If the PIN memory 17 is still empty when the automobile is first operated, as already explained in connection with FIG. 1 either none or an erroneous PIN is transmitted to the mobile telephone 15 which is ready to operate and waits for a PIN. The user then has the possibility of activating an automatic PIN input by once manually entering the PIN required to use the mobile telephone 15. This manually entered PIN is then encoded by means of the user code and stored in the PIN memory 17, so that when the same user code is entered during a subsequent operation of the automobile, the PIN stored in the PIN memory 17 is decoded and transmitted to the mobile telephone 15 to establish the operating condition. However if another user code which also permits operating the automobile is used during a later automobile operation, the array 16 determines an erroneous PIN which is made available to the mobile telephone 15. To be able to use the mobile telephone anyway, the user who was refused the use of the mobile telephone 15 because of the unauthorized code, must know the PIN and enter it manually. This function is particularly advantageous with rented or business cars, because then the vehicle key alone decides about the use of the mobile telephone, without any special measures.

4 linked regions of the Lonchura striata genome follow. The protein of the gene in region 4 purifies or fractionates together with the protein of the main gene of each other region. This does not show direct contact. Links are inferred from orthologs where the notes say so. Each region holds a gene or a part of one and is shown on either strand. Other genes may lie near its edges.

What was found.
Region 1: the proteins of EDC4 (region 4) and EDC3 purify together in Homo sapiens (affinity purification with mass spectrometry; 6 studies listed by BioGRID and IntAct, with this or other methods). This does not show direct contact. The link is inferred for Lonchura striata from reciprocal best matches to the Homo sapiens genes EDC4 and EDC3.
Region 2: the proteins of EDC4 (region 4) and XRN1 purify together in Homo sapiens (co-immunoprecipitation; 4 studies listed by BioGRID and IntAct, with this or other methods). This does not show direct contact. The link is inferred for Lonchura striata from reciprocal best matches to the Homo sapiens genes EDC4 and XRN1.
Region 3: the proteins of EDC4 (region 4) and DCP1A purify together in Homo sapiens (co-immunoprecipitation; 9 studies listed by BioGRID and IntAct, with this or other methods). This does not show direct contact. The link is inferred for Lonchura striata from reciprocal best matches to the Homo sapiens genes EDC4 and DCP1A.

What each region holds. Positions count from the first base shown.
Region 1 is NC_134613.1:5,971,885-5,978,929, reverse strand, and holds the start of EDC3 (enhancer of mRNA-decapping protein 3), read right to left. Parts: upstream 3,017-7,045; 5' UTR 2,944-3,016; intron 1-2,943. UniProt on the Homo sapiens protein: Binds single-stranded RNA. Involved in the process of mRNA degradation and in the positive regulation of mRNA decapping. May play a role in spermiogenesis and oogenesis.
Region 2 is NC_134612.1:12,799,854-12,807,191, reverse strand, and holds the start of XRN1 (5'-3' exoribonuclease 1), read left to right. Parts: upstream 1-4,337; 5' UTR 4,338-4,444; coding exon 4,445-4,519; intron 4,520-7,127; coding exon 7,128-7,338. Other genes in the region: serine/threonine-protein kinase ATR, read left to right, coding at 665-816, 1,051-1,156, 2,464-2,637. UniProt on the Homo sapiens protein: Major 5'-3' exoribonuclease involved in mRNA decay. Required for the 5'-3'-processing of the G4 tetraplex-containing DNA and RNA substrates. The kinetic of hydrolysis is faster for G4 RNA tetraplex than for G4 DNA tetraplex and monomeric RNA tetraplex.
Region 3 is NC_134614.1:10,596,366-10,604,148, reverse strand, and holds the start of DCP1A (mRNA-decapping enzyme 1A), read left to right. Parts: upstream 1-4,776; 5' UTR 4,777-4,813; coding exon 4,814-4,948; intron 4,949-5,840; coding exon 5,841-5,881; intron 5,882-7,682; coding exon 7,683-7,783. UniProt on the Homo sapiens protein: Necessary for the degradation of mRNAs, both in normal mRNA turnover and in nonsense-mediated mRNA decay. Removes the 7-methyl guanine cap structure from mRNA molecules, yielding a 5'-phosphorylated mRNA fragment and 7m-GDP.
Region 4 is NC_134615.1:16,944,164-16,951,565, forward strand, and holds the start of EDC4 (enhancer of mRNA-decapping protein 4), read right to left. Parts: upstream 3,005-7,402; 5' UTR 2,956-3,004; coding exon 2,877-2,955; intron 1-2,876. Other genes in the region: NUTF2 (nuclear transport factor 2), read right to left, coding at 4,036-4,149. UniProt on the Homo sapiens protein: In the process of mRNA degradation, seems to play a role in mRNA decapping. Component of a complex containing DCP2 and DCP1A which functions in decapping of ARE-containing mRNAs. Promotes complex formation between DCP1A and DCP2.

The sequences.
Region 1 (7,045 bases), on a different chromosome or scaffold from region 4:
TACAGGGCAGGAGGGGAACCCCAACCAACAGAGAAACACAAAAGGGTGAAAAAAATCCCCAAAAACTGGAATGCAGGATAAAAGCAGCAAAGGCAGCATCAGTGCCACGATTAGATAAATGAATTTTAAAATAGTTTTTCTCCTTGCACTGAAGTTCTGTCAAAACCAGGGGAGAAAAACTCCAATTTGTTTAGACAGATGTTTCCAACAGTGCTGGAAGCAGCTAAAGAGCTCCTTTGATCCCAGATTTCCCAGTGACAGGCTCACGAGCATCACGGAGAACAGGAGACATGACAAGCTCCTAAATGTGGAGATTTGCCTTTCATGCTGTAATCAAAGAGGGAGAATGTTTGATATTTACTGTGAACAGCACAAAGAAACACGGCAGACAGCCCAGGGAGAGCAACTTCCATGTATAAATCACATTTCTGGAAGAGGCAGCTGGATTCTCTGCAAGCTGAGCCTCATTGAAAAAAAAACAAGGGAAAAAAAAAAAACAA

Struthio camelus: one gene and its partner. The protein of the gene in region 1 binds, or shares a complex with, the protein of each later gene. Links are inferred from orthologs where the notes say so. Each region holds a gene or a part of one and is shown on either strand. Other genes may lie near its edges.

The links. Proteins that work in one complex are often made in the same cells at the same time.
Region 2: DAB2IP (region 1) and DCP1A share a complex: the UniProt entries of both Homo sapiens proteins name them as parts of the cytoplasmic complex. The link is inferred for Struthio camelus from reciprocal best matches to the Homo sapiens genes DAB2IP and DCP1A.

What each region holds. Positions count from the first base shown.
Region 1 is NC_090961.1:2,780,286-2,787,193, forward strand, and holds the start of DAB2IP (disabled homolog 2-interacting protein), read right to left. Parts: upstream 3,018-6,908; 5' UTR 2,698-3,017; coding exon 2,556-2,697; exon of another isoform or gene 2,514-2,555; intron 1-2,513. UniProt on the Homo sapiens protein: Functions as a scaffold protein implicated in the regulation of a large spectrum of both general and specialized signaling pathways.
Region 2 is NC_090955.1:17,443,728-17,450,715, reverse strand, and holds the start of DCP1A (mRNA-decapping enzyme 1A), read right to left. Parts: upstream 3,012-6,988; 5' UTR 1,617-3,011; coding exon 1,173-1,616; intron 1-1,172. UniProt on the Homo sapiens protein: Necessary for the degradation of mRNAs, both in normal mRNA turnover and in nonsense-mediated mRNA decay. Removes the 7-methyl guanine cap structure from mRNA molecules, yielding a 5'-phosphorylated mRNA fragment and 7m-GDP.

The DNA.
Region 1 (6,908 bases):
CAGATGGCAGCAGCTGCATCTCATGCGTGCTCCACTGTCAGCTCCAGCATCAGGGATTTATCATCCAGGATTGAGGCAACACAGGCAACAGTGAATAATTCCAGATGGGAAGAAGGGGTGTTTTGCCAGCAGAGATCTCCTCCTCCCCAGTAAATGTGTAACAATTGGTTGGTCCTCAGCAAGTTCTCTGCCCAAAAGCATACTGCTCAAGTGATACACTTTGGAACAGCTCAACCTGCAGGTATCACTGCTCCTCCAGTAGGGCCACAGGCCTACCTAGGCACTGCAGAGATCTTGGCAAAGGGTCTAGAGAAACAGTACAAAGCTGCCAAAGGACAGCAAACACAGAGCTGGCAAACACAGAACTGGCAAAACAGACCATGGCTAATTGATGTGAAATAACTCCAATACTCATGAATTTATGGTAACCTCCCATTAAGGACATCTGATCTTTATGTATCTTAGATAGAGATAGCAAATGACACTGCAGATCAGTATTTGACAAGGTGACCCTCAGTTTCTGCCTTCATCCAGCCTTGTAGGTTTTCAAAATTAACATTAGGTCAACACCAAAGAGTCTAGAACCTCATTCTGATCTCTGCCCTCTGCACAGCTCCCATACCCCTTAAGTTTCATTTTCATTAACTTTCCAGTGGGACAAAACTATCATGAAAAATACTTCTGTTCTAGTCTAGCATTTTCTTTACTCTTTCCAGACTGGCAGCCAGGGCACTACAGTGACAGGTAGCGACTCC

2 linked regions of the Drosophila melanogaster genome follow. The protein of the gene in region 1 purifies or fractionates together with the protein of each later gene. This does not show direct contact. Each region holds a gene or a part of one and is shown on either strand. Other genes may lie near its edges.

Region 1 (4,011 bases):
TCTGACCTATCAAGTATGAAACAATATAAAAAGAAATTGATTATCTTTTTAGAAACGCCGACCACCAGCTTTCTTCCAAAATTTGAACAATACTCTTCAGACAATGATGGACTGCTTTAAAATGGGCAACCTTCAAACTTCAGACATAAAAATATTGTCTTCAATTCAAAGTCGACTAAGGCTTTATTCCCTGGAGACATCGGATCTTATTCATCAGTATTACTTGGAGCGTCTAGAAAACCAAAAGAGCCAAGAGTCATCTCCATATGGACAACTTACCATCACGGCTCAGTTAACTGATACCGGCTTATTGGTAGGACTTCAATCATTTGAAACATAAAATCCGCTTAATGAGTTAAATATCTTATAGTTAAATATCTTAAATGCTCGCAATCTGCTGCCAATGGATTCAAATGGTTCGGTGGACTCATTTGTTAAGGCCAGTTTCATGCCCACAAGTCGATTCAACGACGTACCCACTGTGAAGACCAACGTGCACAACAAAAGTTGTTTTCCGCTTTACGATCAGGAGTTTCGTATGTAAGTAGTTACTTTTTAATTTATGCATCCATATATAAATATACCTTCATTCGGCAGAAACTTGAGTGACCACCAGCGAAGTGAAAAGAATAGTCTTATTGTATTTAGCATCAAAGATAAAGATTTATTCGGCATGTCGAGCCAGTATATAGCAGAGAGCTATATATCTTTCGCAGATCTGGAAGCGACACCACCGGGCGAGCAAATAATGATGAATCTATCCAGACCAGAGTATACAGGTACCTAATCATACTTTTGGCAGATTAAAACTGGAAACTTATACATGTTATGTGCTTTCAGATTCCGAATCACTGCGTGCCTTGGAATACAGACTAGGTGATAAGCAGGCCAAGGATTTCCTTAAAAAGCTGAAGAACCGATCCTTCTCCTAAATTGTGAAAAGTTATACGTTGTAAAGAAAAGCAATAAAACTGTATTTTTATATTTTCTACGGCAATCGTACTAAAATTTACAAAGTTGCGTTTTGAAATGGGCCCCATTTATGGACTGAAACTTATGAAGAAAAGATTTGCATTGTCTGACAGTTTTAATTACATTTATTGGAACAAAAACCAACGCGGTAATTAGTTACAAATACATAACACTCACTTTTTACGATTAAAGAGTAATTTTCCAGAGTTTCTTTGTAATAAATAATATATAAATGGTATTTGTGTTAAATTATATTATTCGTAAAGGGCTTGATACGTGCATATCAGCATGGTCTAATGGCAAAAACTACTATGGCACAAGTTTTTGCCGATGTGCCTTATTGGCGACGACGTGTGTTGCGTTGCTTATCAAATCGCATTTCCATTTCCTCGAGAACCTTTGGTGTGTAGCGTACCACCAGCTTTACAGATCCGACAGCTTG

Problems can however arise when the latter procedure is used, if the user code authorizes the use of a mobile telephone 15 and a PIN stored in the memory 17 is issued for that purpose, but the user employs another SIM card or another mobile telephone 15 and repeatedly starts the automobile. The repeated starting of the automobile and the respective issuance of the PIN can very easily exceed the number of erroneous PIN inputs, which finally causes a blockage. But as already explained earlier, if the identity numbers of the SIM cards are also stored in the PIN memory 17, the SIM card's identity number can also be used in that case so as not to change the possible number of erroneous PIN inputs. This can take place for example in that no PIN is issued if the identity number of the SIM card being used has not yet been stored in the PIN memory 17.
For reasons of completeness it should be pointed out that even if the user code is entered, it is not entirely used for encoding or decoding. Rather it is also sufficient if for example only the first three digits of the respective user code are entered.
Most of the embodiment in FIG. 3 is structured in accordance with the embodiment in FIG. 2. In contrast to the embodiment in to FIG. 2, different mobile telephones 15 can be operated in the automobile, where the respective PIN of the mobile telephone 15 being used in the automobile is immediately logged into the operator's network as a function of the entered user code, without the need to enter the PIN. To that end the PIN memory 17 is designed as an addressable memory.